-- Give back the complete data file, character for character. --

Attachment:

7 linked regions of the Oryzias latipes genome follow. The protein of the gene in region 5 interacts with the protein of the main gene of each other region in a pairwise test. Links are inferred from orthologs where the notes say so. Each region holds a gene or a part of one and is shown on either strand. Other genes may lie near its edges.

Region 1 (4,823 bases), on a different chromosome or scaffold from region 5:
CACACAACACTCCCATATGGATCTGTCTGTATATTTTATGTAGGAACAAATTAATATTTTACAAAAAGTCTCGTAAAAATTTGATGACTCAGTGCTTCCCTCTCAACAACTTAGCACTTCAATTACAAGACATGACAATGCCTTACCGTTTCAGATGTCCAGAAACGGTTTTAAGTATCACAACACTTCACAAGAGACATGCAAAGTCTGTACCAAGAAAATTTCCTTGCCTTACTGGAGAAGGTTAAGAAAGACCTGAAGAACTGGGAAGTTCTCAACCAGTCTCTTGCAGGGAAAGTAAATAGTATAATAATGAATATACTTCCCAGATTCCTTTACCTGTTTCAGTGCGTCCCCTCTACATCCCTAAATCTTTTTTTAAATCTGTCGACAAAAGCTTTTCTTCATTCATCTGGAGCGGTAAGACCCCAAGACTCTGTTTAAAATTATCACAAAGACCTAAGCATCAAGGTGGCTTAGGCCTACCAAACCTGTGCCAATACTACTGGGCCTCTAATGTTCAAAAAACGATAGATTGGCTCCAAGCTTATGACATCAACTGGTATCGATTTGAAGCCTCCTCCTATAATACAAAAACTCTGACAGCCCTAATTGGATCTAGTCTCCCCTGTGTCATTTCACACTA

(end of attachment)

7 linked regions of the Oryzias latipes genome follow. The protein of the gene in region 5 interacts with the protein of the main gene of each other region in a pairwise test. Links are inferred from orthologs where the notes say so. Each region holds a gene or a part of one and is shown on either strand. Other genes may lie near its edges.

Region 1 (4,823 bases), on a different chromosome or scaffold from region 5:
CACACAACACTCCCATATGGATCTGTCTGTATATTTTATGTAGGAACAAATTAATATTTTACAAAAAGTCTCGTAAAAATTTGATGACTCAGTGCTTCCCTCTCAACAACTTAGCACTTCAATTACAAGACATGACAATGCCTTACCGTTTCAGATGTCCAGAAACGGTTTTAAGTATCACAACACTTCACAAGAGACATGCAAAGTCTGTACCAAGAAAATTTCCTTGCCTTACTGGAGAAGGTTAAGAAAGACCTGAAGAACTGGGAAGTTCTCAACCAGTCTCTTGCAGGGAAAGTAAATAGTATAATAATGAATATACTTCCCAGATTCCTTTACCTGTTTCAGTGCGTCCCCTCTACATCCCTAAATCTTTTTTTAAATCTGTCGACAAAAGCTTTTCTTCATTCATCTGGAGCGGTAAGACCCCAAGACTCTGTTTAAAATTATCACAAAGACCTAAGCATCAAGGTGGCTTAGGCCTACCAAACCTGTGCCAATACTACTGGGCCTCTAATGTTCAAAAAACGATAGATTGGCTCCAAGCTTATGACATCAACTGGTATCGATTTGAAGCCTCCTCCTATAATACAAAAACTCTGACAGCCCTAATTGGATCTAGTCTCCCCTGTGTCATTTCACACTA